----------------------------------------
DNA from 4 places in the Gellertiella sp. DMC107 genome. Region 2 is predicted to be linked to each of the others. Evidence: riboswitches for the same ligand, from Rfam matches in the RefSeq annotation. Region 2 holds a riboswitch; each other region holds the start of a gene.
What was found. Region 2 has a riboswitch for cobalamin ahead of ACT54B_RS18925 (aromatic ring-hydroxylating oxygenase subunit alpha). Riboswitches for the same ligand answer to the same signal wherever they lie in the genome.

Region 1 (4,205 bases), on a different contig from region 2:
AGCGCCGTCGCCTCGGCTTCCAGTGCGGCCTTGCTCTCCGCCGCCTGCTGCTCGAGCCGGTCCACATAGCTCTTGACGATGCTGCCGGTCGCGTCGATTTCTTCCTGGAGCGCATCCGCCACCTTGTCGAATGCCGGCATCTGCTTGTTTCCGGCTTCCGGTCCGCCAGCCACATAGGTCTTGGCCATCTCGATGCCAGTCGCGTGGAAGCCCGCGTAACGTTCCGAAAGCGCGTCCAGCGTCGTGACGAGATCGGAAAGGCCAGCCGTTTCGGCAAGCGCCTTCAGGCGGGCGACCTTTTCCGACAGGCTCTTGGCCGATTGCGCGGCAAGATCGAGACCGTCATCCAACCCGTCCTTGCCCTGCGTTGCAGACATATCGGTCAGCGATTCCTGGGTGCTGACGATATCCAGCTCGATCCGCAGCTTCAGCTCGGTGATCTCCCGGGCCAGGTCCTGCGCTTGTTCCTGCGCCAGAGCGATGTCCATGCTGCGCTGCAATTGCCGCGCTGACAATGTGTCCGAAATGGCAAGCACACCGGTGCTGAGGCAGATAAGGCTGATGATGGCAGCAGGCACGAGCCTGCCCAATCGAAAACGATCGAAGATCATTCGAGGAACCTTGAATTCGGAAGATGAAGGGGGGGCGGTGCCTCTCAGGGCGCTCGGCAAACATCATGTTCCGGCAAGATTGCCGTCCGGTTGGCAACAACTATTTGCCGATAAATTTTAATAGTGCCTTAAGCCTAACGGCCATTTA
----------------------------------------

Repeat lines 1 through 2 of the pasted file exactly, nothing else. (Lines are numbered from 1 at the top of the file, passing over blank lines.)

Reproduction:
DNA from 4 places in the Gellertiella sp. DMC107 genome. Region 2 is predicted to be linked to each of the others. Evidence: riboswitches for the same ligand, from Rfam matches in the RefSeq annotation. Region 2 holds a riboswitch; each other region holds the start of a gene.
What was found. Region 2 has a riboswitch for cobalamin ahead of ACT54B_RS18925 (aromatic ring-hydroxylating oxygenase subunit alpha). Riboswitches for the same ligand answer to the same signal wherever they lie in the genome.